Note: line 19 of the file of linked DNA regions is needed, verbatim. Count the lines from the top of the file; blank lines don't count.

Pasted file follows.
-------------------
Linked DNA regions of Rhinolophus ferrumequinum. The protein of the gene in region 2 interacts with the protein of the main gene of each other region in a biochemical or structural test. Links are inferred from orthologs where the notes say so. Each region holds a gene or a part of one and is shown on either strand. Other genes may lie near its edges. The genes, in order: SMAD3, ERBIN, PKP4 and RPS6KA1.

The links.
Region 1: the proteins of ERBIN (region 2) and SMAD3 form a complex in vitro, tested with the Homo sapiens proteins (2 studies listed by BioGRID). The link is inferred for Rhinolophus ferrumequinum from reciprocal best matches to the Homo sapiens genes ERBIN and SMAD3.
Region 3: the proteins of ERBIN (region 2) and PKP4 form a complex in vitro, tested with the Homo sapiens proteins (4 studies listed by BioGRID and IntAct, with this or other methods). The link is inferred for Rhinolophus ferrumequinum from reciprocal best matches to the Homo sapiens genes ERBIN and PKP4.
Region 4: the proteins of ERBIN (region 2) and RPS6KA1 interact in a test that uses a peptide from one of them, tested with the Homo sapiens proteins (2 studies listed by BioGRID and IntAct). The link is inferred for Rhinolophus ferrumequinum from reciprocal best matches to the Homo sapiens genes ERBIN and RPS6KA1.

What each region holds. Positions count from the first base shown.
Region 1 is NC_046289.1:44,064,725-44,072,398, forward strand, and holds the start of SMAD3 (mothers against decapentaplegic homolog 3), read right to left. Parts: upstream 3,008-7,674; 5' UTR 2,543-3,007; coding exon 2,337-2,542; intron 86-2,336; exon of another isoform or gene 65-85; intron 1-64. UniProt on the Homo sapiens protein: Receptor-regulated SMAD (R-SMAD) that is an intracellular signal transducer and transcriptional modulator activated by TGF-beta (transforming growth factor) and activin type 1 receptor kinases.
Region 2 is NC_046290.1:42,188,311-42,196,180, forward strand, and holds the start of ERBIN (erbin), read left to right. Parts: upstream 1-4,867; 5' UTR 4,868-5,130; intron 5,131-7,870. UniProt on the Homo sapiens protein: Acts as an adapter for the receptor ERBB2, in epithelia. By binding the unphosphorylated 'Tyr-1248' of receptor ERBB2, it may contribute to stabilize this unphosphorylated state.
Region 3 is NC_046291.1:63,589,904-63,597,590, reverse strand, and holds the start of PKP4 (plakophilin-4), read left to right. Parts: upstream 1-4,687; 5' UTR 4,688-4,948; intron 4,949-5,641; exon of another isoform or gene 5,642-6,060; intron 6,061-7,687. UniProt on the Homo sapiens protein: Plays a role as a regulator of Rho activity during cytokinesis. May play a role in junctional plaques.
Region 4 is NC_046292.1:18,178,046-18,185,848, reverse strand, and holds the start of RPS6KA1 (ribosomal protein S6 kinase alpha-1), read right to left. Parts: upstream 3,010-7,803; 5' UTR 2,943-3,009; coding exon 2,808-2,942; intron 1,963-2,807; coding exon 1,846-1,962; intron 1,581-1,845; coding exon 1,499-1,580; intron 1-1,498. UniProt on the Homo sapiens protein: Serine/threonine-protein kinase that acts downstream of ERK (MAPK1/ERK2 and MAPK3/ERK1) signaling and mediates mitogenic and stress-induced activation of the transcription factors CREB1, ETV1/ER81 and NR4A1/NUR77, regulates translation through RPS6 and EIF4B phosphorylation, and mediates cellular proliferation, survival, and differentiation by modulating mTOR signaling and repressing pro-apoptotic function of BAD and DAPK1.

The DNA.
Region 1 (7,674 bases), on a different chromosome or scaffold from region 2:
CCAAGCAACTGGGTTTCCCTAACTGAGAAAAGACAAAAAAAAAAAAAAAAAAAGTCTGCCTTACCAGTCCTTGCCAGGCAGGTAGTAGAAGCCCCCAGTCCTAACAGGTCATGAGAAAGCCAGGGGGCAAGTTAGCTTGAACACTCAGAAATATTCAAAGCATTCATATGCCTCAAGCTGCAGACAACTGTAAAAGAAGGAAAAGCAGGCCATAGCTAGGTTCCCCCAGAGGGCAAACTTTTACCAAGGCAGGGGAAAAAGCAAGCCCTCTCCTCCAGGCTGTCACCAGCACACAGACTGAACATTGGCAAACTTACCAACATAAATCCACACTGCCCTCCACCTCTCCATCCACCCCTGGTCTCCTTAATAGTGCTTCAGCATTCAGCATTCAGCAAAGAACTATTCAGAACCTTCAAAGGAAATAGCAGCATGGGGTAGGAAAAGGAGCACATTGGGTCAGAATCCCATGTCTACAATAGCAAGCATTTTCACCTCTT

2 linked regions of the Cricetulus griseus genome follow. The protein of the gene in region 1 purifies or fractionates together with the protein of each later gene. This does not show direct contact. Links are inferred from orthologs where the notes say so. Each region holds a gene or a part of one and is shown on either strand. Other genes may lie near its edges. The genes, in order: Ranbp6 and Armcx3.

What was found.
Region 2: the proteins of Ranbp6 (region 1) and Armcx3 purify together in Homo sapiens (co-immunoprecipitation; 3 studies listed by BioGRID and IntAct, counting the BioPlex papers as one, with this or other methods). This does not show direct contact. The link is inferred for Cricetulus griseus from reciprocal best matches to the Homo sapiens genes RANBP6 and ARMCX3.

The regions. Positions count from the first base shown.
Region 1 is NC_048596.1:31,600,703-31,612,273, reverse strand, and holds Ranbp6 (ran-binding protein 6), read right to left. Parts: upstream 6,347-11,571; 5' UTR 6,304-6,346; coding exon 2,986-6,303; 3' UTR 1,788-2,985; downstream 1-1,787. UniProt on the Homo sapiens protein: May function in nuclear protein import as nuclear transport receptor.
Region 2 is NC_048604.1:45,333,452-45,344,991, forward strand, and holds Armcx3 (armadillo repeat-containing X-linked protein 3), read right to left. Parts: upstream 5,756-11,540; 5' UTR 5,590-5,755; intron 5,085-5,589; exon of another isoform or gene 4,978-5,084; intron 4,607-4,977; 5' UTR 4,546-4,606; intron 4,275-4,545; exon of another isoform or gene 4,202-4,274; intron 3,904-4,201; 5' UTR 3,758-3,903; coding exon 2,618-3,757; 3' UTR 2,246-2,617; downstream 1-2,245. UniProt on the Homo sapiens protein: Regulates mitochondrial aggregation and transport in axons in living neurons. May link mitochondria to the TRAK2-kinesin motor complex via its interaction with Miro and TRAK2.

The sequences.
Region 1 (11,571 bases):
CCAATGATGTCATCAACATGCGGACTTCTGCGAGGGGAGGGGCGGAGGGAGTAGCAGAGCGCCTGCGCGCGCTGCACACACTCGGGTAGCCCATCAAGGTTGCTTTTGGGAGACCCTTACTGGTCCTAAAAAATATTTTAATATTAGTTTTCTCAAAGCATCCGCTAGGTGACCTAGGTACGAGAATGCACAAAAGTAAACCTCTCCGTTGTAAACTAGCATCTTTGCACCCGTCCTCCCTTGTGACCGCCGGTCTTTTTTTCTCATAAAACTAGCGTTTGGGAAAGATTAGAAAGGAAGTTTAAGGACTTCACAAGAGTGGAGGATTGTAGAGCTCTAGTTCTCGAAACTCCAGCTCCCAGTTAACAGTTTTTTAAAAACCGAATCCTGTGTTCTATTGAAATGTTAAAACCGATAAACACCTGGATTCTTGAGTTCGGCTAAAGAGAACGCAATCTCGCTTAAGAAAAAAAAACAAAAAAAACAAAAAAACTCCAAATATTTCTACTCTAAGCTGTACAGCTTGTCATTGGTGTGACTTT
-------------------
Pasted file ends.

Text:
Region 2 is NC_048604.1:45,333,452-45,344,991, forward strand, and holds Armcx3 (armadillo repeat-containing X-linked protein 3), read right to left. Parts: upstream 5,756-11,540; 5' UTR 5,590-5,755; intron 5,085-5,589; exon of another isoform or gene 4,978-5,084; intron 4,607-4,977; 5' UTR 4,546-4,606; intron 4,275-4,545; exon of another isoform or gene 4,202-4,274; intron 3,904-4,201; 5' UTR 3,758-3,903; coding exon 2,618-3,757; 3' UTR 2,246-2,617; downstream 1-2,245. UniProt on the Homo sapiens protein: Regulates mitochondrial aggregation and transport in axons in living neurons. May link mitochondria to the TRAK2-kinesin motor complex via its interaction with Miro and TRAK2.